By Stephen Young
By Stephen Young
By Stephen Young
By Jim Schutze
By Rachel Watts
By Lauren Drewes Daniels
I arranged my trip with the help of Dr. Michael Banks, a Jacksonville dentist and president of Friends of the Neches River. He explained to me that the part of the river in which I was interested is in private holdings now, without any facilities for river camping. He consulted friends familiar with this stretch, and they pointed him to a spot on the map at the end of a county road where they said we could spend the night. In an e-mail chain, they had cautioned Banks that we should camp on the east bank, not the west, in order to avoid "undesirable social elements."
"Dueling Banjos" rang in my ears.
Banks, a cool, white-haired guy with a kayak rack on his pickup, meets us at U.S. Highway 79 on a Saturday morning in early April, the day before we got lost, and shows us where we can park our vehicle inside the locked gate of a friendly hunt club.
Now we have loaded the canoe and are ready. Will takes the bow. Always does. The person in the back of the canoe does the steering and is therefore in charge, so you'd think he'd want that position. But he must think I can't see, so he wants to be up front where he can spot the hazards. Fine.
As soon as we have slipped beneath the highway bridge, the current picks up, shoving us along at a good clip. Right around the first bend we find a recently fallen tree, still green, almost all the way across the channel. Will waves me to the top of the tree on the far left.
We dig our paddles in hard in order to cross the current and avoid being pushed sideways into the tree. Just at the bank we find a narrow passage barely the width of the canoe. We clear that, but a few yards ahead an even bigger tree blocks the channel from the other side. He waves me to the very center of it. I think he's crazy, but here we go, right into the thick of things. He lies flat on his back, and I put my face on my knees. The canoe shoots through a wormhole in the branches, and we emerge on the other side sailing down crinkled green water through forested banks.
Magic fills my heart. We have passed through a portal from the manmade world into another dimension, a world of swirling branches and rushing water where no right angle or straight line interrupts the rounded flow of everything. We can only paddle and stare.
Turtles plunk off logs. A white-tailed doe looks up from low browse, gazes at us, then silently flies off into deep forest shadows.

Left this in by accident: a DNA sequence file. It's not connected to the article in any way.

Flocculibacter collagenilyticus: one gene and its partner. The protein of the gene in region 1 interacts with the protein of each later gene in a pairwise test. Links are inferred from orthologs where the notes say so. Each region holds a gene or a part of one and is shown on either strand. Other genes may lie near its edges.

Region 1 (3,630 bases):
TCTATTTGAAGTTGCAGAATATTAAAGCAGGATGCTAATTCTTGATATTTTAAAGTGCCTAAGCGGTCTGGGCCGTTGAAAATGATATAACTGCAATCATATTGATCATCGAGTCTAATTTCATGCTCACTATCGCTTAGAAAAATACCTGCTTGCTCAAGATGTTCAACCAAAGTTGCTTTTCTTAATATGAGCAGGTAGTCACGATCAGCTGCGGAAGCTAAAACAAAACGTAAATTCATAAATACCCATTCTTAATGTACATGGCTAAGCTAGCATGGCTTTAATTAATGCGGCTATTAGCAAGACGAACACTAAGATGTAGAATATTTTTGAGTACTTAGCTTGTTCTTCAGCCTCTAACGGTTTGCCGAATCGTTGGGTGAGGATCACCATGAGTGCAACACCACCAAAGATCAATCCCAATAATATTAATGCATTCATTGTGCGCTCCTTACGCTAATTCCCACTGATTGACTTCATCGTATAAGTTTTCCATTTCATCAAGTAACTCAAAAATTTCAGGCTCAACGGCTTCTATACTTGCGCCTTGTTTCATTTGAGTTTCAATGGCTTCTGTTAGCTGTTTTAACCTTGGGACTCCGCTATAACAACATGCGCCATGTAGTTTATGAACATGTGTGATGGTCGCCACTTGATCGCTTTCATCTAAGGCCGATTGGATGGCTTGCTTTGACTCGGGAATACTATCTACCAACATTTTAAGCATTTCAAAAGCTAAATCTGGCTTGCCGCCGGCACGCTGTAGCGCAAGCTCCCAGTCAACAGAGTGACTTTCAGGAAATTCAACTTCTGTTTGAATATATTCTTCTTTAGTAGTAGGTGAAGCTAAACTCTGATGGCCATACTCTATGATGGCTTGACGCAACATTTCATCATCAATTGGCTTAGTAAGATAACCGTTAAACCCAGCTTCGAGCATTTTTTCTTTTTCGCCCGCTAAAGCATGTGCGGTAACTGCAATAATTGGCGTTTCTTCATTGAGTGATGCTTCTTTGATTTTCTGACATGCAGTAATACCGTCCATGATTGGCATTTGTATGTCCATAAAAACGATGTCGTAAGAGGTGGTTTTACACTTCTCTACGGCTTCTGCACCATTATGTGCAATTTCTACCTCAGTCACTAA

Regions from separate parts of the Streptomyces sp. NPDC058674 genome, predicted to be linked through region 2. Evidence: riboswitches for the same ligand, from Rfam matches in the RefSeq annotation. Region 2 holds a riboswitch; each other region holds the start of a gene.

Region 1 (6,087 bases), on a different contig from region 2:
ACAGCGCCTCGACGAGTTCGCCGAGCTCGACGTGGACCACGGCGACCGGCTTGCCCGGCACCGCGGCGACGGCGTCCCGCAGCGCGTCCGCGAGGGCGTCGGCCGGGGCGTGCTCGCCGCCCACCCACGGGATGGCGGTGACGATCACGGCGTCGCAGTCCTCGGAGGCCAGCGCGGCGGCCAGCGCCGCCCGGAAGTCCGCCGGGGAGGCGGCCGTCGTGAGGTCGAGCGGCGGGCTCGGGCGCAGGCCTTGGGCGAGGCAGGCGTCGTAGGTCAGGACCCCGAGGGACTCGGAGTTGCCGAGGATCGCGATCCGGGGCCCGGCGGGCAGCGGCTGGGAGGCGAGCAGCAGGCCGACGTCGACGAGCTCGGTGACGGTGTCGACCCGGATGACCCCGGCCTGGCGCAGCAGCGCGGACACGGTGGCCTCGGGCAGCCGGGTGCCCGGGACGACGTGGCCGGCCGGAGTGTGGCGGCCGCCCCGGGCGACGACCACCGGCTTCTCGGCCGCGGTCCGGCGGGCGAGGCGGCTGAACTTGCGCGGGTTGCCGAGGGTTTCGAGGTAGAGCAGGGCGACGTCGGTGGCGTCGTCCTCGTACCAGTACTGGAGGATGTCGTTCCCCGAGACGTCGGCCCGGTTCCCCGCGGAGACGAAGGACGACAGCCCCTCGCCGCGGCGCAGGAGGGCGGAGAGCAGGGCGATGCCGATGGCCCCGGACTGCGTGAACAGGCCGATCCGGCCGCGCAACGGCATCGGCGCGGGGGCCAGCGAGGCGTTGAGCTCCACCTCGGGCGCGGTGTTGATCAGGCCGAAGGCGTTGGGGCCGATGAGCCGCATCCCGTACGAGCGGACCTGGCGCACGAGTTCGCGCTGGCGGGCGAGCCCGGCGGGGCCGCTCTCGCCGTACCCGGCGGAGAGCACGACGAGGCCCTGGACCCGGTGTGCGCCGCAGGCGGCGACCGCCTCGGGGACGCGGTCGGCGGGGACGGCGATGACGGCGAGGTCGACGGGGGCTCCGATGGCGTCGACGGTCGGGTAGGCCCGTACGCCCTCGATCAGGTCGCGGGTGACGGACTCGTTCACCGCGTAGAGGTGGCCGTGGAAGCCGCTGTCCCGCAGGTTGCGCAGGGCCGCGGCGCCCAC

The Neches doesn't clatter like a rocky river: Its sound is more like a girl on a porch in a rocking chair humming to herself half beneath her breath. Broad-shouldered hawks and delicate herons lift up out of the forest and soar into a sky we can barely see through treetops.
And then, damn! Where are we? He turns, and we exchange a long look.
"Doesn't look like river," I say.
We are floating on a silver membrane in a black cathedral. The responsive chants of birds encircle us. We have lost the channel. Small leaves turn lazy, windblown circles around us. We're in the woods. The trick this flooded river is going to play on us, then, is that every once in a while it will stampede across a vast, flooded expanse of forest. The impatient flood is jumping banks and cutting across deep bends in the river, called oxbows. The flood jumps the banks and makes a shortcut across the oxbow through the forest, flowing back to the main channel on the other side.
Will waves to a line of current he can see in the distance, so we make for it. Once in this bit of current, we move to even stronger currents until we are rushing along again, suddenly back out on the river.
Easy. Follow the water. When we get off the river and into the forest by accident, we need to paddle out of the dead water and find places where there is current, where the water is moving swiftly down the falling land. The current will take us across the oxbow and back to the main channel.
This part of the river flows through 30,000 acres of woodland, densely forested in hardwoods laced by thick underbrush and thorny vines. Nature intends for the river to flood this kind of forest on a regular cycle, as it is now. Sheets of cool water slide between trees, uprooting them, rotting and cooking a great soup of nutrients by which everything here feeds everything else, and all of it lives and dies as one.
Fallen trees are everywhere, their gigantic muddy root balls sticking up out of the water like skulls of giants. We both flinch! A great crack and whump sound like a shotgun blast nearby. It's a huge tree crashing to the ground as we pass.
He smiles and says, "Now we know the answer to the age-old question."